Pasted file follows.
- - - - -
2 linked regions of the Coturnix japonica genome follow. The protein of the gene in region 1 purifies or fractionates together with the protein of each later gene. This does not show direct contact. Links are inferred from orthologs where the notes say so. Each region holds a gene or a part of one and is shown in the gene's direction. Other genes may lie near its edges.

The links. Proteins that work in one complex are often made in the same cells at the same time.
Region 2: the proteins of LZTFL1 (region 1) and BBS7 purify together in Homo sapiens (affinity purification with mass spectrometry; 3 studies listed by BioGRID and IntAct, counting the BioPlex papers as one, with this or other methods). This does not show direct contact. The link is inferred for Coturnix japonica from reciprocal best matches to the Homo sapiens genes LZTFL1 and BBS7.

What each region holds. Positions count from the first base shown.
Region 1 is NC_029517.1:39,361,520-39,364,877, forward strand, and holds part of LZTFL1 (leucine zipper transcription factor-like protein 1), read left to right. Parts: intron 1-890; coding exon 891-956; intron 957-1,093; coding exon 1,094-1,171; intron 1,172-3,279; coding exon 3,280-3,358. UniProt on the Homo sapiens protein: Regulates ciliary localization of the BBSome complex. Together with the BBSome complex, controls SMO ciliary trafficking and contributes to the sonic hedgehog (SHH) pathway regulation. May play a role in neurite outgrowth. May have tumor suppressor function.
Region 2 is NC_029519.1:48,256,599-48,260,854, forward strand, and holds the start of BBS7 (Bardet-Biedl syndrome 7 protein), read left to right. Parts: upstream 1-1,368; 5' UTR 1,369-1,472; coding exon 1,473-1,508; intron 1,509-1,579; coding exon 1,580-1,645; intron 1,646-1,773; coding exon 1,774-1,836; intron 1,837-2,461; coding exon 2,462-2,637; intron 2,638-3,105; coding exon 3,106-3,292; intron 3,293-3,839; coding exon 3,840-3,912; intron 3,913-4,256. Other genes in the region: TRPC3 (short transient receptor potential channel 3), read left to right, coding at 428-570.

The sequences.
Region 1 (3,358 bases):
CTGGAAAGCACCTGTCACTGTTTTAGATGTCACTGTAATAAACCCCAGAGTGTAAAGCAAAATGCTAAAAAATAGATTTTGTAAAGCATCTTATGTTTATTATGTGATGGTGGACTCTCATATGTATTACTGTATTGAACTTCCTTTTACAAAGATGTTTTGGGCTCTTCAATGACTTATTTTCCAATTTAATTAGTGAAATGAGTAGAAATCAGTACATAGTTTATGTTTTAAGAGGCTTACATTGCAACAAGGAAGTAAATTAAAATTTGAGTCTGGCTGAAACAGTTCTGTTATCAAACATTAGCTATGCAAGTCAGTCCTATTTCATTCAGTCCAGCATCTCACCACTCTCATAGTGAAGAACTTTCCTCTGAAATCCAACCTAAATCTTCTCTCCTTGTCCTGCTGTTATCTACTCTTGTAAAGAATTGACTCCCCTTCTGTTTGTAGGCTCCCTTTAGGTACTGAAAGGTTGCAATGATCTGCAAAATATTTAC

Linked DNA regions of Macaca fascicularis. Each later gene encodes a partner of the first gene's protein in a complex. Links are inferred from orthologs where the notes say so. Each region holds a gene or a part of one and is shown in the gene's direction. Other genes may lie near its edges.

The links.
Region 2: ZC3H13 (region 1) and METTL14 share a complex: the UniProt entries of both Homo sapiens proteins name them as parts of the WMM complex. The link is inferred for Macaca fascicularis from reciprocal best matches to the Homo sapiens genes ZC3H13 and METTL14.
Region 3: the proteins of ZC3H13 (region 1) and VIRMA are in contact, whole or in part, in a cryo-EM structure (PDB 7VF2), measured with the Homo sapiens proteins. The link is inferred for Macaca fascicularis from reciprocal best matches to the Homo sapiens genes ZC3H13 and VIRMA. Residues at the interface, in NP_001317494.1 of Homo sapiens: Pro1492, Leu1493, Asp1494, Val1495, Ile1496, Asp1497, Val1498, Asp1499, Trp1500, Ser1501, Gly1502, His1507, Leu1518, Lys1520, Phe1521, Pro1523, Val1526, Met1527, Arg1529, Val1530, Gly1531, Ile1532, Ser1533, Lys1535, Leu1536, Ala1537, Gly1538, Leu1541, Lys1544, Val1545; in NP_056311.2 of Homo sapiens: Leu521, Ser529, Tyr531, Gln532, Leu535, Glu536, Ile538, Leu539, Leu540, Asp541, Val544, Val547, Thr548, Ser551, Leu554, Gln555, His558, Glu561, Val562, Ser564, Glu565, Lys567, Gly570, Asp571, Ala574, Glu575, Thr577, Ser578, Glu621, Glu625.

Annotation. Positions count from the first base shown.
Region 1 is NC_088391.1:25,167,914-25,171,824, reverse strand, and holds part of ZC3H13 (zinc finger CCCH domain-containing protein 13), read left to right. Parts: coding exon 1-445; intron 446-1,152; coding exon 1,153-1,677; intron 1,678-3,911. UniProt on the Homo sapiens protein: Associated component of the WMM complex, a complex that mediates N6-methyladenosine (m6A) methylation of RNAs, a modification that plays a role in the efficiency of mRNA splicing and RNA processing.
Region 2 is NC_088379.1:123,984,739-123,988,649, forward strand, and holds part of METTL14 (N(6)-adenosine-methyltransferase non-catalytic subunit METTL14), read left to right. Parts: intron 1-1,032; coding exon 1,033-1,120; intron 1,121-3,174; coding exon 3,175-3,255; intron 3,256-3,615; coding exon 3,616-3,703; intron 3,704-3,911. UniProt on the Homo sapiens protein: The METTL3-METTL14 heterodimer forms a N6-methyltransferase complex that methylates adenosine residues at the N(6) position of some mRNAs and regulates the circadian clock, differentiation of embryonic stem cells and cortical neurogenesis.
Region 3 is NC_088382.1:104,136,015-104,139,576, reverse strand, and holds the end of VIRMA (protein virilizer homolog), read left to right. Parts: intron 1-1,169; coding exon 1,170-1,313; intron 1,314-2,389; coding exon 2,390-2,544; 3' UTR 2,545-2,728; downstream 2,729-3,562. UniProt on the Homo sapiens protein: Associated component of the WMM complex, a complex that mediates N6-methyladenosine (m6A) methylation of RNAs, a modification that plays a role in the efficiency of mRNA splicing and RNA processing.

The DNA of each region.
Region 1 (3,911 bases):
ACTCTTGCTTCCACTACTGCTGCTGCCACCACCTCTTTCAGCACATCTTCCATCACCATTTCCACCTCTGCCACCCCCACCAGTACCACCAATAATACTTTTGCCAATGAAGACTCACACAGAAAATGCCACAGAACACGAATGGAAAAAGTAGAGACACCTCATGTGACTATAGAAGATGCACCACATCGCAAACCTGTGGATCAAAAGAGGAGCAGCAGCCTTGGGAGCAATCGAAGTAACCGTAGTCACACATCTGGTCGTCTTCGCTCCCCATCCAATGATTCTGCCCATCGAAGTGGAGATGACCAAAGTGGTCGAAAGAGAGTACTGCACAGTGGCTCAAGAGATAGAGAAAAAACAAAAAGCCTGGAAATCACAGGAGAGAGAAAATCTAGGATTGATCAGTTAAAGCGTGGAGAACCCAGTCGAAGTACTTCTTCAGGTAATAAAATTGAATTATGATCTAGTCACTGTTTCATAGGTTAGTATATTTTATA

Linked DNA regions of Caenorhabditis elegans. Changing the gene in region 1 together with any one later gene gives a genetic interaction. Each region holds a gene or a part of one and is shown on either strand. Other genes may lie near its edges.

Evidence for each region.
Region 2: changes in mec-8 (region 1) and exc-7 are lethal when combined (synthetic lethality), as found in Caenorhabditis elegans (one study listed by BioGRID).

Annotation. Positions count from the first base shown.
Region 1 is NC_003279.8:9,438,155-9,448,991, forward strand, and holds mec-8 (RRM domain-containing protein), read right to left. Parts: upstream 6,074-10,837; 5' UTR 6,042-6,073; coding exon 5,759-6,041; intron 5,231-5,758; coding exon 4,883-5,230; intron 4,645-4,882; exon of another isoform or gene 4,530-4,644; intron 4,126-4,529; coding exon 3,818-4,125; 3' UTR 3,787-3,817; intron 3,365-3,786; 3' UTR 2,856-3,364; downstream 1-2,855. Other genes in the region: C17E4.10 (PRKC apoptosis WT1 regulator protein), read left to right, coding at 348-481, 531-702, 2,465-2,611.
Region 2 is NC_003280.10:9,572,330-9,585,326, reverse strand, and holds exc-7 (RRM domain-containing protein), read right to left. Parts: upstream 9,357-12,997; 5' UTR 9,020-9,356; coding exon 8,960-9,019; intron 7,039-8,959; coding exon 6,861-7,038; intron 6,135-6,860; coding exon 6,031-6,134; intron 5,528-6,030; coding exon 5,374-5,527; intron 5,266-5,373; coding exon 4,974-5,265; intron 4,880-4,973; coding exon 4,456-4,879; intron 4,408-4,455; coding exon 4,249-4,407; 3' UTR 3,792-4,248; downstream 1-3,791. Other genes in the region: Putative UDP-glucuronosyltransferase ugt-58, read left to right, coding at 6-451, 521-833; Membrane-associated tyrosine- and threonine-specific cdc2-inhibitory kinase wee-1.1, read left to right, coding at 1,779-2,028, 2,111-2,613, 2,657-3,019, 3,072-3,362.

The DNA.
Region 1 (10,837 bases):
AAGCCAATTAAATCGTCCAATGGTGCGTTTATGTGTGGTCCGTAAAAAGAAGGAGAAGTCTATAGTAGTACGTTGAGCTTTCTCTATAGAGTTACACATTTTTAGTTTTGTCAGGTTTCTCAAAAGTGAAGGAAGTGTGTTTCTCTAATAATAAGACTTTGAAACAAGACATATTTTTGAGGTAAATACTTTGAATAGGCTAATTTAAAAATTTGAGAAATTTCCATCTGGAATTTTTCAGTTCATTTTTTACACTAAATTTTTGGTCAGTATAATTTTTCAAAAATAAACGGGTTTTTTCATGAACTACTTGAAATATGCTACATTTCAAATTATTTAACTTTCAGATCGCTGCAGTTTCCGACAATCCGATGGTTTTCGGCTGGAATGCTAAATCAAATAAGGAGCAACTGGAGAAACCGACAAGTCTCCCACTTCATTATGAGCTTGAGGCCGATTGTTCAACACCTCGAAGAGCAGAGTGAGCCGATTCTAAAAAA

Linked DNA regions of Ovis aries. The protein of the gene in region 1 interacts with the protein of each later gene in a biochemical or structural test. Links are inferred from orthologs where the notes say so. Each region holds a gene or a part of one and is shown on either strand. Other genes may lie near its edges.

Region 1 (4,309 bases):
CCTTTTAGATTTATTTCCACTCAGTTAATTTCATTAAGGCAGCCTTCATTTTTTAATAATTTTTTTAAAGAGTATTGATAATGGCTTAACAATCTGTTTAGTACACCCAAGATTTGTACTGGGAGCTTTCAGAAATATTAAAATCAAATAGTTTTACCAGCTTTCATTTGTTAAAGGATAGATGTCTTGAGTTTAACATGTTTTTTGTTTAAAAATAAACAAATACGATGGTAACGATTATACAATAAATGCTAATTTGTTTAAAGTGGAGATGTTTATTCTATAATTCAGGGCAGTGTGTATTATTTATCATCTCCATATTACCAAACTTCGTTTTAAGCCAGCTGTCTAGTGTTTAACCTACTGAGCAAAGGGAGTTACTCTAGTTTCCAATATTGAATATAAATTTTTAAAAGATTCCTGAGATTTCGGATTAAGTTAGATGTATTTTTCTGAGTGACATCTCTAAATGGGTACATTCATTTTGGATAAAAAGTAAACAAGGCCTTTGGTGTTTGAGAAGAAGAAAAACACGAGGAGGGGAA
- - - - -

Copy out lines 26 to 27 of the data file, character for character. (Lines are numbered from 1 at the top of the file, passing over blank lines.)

Region 2 is NC_003280.10:9,572,330-9,585,326, reverse strand, and holds exc-7 (RRM domain-containing protein), read right to left. Parts: upstream 9,357-12,997; 5' UTR 9,020-9,356; coding exon 8,960-9,019; intron 7,039-8,959; coding exon 6,861-7,038; intron 6,135-6,860; coding exon 6,031-6,134; intron 5,528-6,030; coding exon 5,374-5,527; intron 5,266-5,373; coding exon 4,974-5,265; intron 4,880-4,973; coding exon 4,456-4,879; intron 4,408-4,455; coding exon 4,249-4,407; 3' UTR 3,792-4,248; downstream 1-3,791. Other genes in the region: Putative UDP-glucuronosyltransferase ugt-58, read left to right, coding at 6-451, 521-833; Membrane-associated tyrosine- and threonine-specific cdc2-inhibitory kinase wee-1.1, read left to right, coding at 1,779-2,028, 2,111-2,613, 2,657-3,019, 3,072-3,362.

The DNA.